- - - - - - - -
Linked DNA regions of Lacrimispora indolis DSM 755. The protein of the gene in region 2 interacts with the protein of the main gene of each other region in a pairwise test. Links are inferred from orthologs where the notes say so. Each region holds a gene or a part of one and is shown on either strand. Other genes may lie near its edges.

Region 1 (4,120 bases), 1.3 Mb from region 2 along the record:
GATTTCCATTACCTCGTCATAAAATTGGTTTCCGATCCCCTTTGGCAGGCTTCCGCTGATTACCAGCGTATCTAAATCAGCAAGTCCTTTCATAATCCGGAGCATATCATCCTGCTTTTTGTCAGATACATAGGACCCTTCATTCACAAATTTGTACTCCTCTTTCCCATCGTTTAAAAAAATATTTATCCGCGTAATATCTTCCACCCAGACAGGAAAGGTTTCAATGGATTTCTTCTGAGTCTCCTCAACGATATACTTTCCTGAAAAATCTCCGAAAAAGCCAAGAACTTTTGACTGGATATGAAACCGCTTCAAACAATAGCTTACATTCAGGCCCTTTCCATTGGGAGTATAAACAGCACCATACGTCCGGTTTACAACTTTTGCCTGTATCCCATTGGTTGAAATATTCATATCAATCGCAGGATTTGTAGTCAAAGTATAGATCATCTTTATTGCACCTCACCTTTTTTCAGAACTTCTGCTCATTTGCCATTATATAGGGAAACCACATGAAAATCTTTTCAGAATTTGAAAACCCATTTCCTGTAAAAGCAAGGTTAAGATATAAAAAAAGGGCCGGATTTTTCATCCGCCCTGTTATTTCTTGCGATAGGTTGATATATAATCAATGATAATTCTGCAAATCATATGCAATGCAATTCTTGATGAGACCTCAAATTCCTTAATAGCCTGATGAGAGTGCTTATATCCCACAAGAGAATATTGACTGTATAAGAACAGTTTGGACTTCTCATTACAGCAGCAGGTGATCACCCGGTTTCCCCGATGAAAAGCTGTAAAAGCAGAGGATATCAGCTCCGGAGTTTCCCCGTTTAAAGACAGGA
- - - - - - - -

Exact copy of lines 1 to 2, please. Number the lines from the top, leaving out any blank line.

Linked DNA regions of Lacrimispora indolis DSM 755. The protein of the gene in region 2 interacts with the protein of the main gene of each other region in a pairwise test. Links are inferred from orthologs where the notes say so. Each region holds a gene or a part of one and is shown on either strand. Other genes may lie near its edges.

Region 1 (4,120 bases), 1.3 Mb from region 2 along the record: